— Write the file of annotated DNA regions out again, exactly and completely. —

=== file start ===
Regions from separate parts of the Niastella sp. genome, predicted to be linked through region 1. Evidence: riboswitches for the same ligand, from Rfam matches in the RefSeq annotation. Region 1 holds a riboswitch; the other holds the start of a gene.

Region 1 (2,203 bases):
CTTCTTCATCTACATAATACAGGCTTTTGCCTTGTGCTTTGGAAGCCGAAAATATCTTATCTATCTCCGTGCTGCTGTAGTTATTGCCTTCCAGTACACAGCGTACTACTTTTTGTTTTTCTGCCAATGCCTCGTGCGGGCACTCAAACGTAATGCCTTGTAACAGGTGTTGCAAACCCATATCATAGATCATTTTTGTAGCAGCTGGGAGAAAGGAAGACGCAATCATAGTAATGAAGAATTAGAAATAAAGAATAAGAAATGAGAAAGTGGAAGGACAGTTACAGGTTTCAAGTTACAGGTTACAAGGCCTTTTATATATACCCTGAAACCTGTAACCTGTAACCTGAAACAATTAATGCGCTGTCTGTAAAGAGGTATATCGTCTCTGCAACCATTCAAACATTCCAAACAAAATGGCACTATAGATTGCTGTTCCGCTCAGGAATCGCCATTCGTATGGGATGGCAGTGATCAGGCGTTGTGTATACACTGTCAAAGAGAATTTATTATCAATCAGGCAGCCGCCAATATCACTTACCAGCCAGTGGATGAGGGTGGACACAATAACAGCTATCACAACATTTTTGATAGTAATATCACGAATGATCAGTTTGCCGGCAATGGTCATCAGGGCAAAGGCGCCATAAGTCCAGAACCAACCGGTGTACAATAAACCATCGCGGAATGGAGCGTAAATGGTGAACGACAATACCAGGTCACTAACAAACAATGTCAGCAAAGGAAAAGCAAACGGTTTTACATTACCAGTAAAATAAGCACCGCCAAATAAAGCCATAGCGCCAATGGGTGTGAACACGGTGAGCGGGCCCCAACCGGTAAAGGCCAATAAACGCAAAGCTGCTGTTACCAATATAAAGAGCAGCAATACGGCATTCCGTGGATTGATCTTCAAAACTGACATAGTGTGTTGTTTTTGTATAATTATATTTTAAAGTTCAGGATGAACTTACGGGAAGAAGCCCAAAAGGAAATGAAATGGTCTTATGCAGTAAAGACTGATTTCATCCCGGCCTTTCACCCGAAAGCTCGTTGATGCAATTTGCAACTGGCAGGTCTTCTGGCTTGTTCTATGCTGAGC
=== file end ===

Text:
Regions from separate parts of the Niastella sp. genome, predicted to be linked through region 1. Evidence: riboswitches for the same ligand, from Rfam matches in the RefSeq annotation. Region 1 holds a riboswitch; the other holds the start of a gene.

Region 1 (2,203 bases):
CTTCTTCATCTACATAATACAGGCTTTTGCCTTGTGCTTTGGAAGCCGAAAATATCTTATCTATCTCCGTGCTGCTGTAGTTATTGCCTTCCAGTACACAGCGTACTACTTTTTGTTTTTCTGCCAATGCCTCGTGCGGGCACTCAAACGTAATGCCTTGTAACAGGTGTTGCAAACCCATATCATAGATCATTTTTGTAGCAGCTGGGAGAAAGGAAGACGCAATCATAGTAATGAAGAATTAGAAATAAAGAATAAGAAATGAGAAAGTGGAAGGACAGTTACAGGTTTCAAGTTACAGGTTACAAGGCCTTTTATATATACCCTGAAACCTGTAACCTGTAACCTGAAACAATTAATGCGCTGTCTGTAAAGAGGTATATCGTCTCTGCAACCATTCAAACATTCCAAACAAAATGGCACTATAGATTGCTGTTCCGCTCAGGAATCGCCATTCGTATGGGATGGCAGTGATCAGGCGTTGTGTATACACTGTCAAAGAGAATTTATTATCAATCAGGCAGCCGCCAATATCACTTACCAGCCAGTGGATGAGGGTGGACACAATAACAGCTATCACAACATTTTTGATAGTAATATCACGAATGATCAGTTTGCCGGCAATGGTCATCAGGGCAAAGGCGCCATAAGTCCAGAACCAACCGGTGTACAATAAACCATCGCGGAATGGAGCGTAAATGGTGAACGACAATACCAGGTCACTAACAAACAATGTCAGCAAAGGAAAAGCAAACGGTTTTACATTACCAGTAAAATAAGCACCGCCAAATAAAGCCATAGCGCCAATGGGTGTGAACACGGTGAGCGGGCCCCAACCGGTAAAGGCCAATAAACGCAAAGCTGCTGTTACCAATATAAAGAGCAGCAATACGGCATTCCGTGGATTGATCTTCAAAACTGACATAGTGTGTTGTTTTTGTATAATTATATTTTAAAGTTCAGGATGAACTTACGGGAAGAAGCCCAAAAGGAAATGAAATGGTCTTATGCAGTAAAGACTGATTTCATCCCGGCCTTTCACCCGAAAGCTCGTTGATGCAATTTGCAACTGGCAGGTCTTCTGGCTTGTTCTATGCTGAGC